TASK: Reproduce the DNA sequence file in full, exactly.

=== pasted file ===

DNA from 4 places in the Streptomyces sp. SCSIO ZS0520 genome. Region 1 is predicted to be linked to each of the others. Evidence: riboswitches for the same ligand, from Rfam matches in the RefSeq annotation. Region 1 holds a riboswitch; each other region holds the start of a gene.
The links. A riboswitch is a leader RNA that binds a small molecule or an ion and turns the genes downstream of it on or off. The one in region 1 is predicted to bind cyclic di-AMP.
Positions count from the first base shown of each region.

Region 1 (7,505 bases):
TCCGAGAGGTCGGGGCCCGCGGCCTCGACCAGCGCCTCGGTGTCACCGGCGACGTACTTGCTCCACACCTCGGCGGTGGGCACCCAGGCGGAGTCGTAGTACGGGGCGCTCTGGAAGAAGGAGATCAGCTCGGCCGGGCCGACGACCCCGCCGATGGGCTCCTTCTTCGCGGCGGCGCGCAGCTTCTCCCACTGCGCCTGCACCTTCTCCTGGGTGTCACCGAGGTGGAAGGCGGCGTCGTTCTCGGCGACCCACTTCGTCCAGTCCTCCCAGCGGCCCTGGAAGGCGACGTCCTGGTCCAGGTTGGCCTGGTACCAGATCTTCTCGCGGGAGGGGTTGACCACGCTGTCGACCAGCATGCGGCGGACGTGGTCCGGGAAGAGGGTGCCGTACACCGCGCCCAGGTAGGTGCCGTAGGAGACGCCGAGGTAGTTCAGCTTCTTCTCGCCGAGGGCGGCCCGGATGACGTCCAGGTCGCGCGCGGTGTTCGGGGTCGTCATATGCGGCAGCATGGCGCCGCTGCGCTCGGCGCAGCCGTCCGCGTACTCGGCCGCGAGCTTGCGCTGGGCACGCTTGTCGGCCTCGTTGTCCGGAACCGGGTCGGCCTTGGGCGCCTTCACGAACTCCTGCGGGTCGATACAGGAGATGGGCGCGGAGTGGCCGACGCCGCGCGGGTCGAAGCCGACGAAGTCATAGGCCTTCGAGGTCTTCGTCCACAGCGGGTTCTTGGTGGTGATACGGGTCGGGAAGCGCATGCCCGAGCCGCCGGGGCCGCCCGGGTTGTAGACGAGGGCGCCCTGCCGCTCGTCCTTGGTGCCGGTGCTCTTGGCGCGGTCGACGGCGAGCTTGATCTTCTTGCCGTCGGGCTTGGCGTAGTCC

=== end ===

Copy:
DNA from 4 places in the Streptomyces sp. SCSIO ZS0520 genome. Region 1 is predicted to be linked to each of the others. Evidence: riboswitches for the same ligand, from Rfam matches in the RefSeq annotation. Region 1 holds a riboswitch; each other region holds the start of a gene.
The links. A riboswitch is a leader RNA that binds a small molecule or an ion and turns the genes downstream of it on or off. The one in region 1 is predicted to bind cyclic di-AMP.
Positions count from the first base shown of each region.

Region 1 (7,505 bases):
TCCGAGAGGTCGGGGCCCGCGGCCTCGACCAGCGCCTCGGTGTCACCGGCGACGTACTTGCTCCACACCTCGGCGGTGGGCACCCAGGCGGAGTCGTAGTACGGGGCGCTCTGGAAGAAGGAGATCAGCTCGGCCGGGCCGACGACCCCGCCGATGGGCTCCTTCTTCGCGGCGGCGCGCAGCTTCTCCCACTGCGCCTGCACCTTCTCCTGGGTGTCACCGAGGTGGAAGGCGGCGTCGTTCTCGGCGACCCACTTCGTCCAGTCCTCCCAGCGGCCCTGGAAGGCGACGTCCTGGTCCAGGTTGGCCTGGTACCAGATCTTCTCGCGGGAGGGGTTGACCACGCTGTCGACCAGCATGCGGCGGACGTGGTCCGGGAAGAGGGTGCCGTACACCGCGCCCAGGTAGGTGCCGTAGGAGACGCCGAGGTAGTTCAGCTTCTTCTCGCCGAGGGCGGCCCGGATGACGTCCAGGTCGCGCGCGGTGTTCGGGGTCGTCATATGCGGCAGCATGGCGCCGCTGCGCTCGGCGCAGCCGTCCGCGTACTCGGCCGCGAGCTTGCGCTGGGCACGCTTGTCGGCCTCGTTGTCCGGAACCGGGTCGGCCTTGGGCGCCTTCACGAACTCCTGCGGGTCGATACAGGAGATGGGCGCGGAGTGGCCGACGCCGCGCGGGTCGAAGCCGACGAAGTCATAGGCCTTCGAGGTCTTCGTCCACAGCGGGTTCTTGGTGGTGATACGGGTCGGGAAGCGCATGCCCGAGCCGCCGGGGCCGCCCGGGTTGTAGACGAGGGCGCCCTGCCGCTCGTCCTTGGTGCCGGTGCTCTTGGCGCGGTCGACGGCGAGCTTGATCTTCTTGCCGTCGGGCTTGGCGTAGTCC